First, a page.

I am extremely honored to be interviewed by my cousin, Robert X Golphin. Robert is a very gifted, disciplined artist who moves seamlessly between mediums, in his roles as an award-winning actor, filmmaker, producer, and novelist. Robert asked a lot of thoughtful, probing questions during our conversation. I very much enjoyed and appreciated our time together. “What’s the difference between spoken word and poetry?” he wanted to know. Who were my early influences?

What an honor to be interviewed by my cousin, Robert X. Golphin

Robert also mentioned “Little Girl Blue,” my one-woman multimedia show. Here I am in the role of “Maria.”

My emphasis as an artist is on Black Liberation, Cultural Preservation, and Emotional Healing. There’s an emotional response we want to create to help us heal and to move us away from victimhood,” I explained. “So when I’m talking about emotional healing, I’m talking about using the arts, either consuming them or expressing them, to heal us and to make us feel whole.”

I graduated from high school and college during the 1970s – on the heels of The Civil Rights Movement and during the burgeoning of The Black Arts Movement.

During the 1970s, I graduated from Germantown High School in Philadelphia and subsequently, Hampton University, an HBCU in Hampton, Virginia. (Historically Black University/College) As you can imagine, coming of age during such a tumultuous time in American history, the Civil Rights Movement and The Black Arts Movement were huge influences on me. The influences of Black Culture and the struggle for dignity and respect, have remained with me, and definitely play a role in informing my work as an artist. My Consciousness about Black Liberation had been raised even before I reached high school. To this day, the Struggle for Black Liberation is a burning passion in my life, something I will work toward for the rest of my life, aware that I am working for generations as yet unborn. The struggle continues. I am humbled to contribute my part in upholding the beauty, grandeur, strength and resilience of Black people throughout the African Diaspora.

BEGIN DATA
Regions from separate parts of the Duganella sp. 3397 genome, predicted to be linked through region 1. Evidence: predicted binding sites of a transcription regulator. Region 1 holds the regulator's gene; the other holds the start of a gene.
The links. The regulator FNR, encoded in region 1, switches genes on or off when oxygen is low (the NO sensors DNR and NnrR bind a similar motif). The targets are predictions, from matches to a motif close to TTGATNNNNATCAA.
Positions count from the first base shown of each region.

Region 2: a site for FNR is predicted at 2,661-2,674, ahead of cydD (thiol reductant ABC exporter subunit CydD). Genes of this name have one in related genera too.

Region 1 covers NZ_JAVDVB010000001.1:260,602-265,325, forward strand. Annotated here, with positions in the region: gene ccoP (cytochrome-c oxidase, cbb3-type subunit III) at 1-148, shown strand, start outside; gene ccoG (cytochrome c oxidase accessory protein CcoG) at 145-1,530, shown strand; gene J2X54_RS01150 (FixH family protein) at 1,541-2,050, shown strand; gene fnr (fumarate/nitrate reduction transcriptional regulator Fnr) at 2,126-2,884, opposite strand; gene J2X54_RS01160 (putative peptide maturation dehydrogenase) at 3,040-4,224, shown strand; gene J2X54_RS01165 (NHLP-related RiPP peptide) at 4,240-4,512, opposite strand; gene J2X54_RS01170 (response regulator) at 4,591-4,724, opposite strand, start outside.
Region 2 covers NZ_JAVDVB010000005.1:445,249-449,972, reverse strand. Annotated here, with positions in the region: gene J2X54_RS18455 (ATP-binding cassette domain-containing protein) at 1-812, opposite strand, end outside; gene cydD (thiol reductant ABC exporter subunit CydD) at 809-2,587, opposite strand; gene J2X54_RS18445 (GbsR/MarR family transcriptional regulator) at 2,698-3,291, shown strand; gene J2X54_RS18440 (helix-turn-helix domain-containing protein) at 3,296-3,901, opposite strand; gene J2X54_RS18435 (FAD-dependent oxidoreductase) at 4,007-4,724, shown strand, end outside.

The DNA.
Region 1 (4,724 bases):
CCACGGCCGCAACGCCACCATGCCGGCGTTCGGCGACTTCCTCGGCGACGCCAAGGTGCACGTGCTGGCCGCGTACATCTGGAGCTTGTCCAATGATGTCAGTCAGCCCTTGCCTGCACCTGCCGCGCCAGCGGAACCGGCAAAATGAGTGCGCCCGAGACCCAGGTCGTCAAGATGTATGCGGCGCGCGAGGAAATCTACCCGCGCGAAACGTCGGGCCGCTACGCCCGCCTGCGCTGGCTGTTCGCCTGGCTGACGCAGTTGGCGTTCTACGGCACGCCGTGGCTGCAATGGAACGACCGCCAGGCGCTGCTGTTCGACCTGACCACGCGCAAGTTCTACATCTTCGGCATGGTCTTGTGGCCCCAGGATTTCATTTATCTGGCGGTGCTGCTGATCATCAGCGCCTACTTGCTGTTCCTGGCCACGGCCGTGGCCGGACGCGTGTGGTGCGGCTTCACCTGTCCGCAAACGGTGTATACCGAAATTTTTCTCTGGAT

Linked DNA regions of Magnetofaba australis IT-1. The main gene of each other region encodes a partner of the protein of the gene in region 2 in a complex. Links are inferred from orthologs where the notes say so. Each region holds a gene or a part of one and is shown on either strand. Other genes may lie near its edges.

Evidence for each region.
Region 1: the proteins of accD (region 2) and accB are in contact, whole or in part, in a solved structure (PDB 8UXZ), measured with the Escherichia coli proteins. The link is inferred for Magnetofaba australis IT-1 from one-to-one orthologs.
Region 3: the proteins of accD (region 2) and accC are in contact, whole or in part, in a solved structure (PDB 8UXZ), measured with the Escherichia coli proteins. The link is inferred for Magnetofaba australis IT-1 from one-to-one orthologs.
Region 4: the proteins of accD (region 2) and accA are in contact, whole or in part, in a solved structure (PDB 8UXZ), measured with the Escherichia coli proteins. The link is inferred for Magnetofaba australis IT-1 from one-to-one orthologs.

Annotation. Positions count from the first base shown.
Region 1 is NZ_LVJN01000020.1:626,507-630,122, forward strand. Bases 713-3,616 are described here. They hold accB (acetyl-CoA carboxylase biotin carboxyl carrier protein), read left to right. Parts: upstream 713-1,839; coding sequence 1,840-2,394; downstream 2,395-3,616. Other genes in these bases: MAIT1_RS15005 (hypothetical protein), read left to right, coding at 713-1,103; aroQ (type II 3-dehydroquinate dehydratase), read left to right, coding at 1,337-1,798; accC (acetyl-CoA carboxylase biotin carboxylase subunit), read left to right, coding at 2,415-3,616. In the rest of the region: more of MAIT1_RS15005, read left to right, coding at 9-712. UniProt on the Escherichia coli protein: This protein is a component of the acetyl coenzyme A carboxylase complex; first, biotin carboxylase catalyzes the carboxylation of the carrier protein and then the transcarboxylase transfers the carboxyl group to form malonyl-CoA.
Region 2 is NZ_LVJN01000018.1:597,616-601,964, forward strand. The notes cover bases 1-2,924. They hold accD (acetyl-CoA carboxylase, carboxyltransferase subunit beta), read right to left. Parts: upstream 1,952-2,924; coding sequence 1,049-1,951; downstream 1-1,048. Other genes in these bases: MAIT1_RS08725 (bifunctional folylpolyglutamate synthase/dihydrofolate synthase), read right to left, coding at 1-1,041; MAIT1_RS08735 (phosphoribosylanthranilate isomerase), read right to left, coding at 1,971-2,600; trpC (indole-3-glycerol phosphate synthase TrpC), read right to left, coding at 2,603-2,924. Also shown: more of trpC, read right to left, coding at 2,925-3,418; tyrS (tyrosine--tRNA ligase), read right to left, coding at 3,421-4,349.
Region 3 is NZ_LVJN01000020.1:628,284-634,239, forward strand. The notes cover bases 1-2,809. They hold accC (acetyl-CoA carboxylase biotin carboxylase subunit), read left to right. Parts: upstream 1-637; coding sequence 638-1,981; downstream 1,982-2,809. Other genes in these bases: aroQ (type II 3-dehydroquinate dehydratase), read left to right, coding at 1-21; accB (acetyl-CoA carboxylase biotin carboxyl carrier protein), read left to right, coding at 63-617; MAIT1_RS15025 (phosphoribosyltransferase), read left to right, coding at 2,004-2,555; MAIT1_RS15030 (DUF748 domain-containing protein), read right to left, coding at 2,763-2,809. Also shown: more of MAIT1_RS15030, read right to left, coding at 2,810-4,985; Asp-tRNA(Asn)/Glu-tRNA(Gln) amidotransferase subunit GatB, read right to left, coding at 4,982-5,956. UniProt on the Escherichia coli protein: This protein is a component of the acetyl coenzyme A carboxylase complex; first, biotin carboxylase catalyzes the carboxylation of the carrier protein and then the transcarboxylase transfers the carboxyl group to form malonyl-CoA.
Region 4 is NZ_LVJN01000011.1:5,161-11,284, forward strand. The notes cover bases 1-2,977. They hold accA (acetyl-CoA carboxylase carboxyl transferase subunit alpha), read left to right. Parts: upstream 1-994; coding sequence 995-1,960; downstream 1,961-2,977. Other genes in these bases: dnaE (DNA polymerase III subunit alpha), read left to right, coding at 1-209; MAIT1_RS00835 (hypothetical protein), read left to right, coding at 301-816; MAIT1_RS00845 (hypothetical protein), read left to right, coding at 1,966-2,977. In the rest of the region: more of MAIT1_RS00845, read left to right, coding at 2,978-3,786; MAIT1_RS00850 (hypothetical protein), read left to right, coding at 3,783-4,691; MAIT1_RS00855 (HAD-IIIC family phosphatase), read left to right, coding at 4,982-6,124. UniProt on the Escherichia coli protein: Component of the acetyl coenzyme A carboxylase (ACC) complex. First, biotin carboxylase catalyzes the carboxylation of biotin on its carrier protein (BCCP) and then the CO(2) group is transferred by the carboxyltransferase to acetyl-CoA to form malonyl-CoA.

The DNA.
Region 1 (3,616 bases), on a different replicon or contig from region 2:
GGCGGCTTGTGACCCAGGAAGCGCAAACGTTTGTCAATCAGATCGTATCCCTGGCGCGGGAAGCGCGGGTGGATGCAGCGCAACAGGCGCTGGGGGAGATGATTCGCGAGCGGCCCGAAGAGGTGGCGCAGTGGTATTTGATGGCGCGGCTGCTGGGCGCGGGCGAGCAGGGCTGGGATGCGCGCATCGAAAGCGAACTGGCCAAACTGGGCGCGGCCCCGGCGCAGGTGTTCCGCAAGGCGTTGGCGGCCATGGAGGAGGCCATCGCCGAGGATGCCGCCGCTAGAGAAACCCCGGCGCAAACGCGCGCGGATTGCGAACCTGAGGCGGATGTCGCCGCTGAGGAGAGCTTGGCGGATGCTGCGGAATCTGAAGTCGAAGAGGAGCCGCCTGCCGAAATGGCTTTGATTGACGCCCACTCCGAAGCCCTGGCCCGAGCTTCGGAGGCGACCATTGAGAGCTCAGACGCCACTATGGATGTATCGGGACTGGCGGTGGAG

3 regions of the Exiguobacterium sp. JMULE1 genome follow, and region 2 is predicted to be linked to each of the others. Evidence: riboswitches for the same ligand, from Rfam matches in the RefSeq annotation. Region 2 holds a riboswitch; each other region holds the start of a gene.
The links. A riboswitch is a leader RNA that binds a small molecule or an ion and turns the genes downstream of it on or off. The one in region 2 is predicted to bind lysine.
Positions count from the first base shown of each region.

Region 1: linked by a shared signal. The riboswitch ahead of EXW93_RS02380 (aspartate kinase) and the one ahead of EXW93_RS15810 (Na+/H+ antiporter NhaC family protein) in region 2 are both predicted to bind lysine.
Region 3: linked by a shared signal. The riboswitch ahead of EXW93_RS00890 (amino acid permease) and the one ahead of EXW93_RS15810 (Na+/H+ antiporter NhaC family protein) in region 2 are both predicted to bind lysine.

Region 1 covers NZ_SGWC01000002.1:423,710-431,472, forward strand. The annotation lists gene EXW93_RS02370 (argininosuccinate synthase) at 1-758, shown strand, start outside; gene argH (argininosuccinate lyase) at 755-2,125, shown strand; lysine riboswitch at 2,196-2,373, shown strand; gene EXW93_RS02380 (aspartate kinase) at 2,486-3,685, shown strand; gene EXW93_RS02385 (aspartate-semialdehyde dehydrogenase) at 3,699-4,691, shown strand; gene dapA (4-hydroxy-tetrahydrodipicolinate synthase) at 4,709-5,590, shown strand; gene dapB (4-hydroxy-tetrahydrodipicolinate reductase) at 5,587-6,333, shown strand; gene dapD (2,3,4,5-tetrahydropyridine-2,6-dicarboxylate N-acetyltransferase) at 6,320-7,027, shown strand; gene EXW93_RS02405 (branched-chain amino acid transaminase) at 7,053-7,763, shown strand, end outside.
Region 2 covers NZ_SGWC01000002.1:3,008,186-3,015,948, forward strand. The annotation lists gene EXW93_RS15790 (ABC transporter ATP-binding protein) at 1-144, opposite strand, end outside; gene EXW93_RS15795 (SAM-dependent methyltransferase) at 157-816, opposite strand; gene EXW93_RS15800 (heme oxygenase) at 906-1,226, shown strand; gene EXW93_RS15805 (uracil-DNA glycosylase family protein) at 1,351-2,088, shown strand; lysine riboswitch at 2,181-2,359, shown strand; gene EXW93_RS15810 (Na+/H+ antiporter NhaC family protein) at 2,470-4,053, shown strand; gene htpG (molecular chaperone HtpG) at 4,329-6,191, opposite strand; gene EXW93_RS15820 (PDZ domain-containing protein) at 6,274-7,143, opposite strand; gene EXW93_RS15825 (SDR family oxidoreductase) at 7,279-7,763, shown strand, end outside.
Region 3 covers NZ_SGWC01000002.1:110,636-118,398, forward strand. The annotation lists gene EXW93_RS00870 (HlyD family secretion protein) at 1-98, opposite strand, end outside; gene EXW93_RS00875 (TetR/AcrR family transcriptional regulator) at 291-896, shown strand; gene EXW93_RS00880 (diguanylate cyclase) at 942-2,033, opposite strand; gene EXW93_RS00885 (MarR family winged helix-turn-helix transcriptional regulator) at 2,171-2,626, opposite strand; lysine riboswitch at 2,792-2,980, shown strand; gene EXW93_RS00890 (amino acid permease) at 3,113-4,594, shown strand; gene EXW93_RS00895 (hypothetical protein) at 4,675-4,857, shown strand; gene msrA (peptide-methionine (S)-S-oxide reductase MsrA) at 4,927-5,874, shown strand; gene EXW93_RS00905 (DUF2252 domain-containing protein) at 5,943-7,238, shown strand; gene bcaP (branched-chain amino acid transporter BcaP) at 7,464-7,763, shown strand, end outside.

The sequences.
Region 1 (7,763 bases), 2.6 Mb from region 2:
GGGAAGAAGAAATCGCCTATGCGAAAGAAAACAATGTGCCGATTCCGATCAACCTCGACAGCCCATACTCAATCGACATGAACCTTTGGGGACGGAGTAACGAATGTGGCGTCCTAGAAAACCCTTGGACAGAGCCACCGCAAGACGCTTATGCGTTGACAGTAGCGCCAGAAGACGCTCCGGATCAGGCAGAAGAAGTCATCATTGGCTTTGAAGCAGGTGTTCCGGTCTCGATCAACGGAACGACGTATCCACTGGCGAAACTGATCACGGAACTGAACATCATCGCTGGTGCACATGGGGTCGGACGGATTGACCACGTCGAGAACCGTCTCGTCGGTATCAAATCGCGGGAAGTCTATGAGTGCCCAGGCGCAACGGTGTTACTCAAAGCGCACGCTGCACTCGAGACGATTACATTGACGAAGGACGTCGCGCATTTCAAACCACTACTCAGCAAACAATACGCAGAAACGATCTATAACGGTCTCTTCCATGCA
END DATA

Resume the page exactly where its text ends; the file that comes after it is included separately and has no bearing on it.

Esther Dingle Dove (seated) From Left: Shenneth Dove-Morse, Pheralyn Dove, Esther L. Dove, Stephanie Dove

Since we are cousins, we also talked about family. We talked about gaining strength and inspiration from our family ties, and from our Ancestors.

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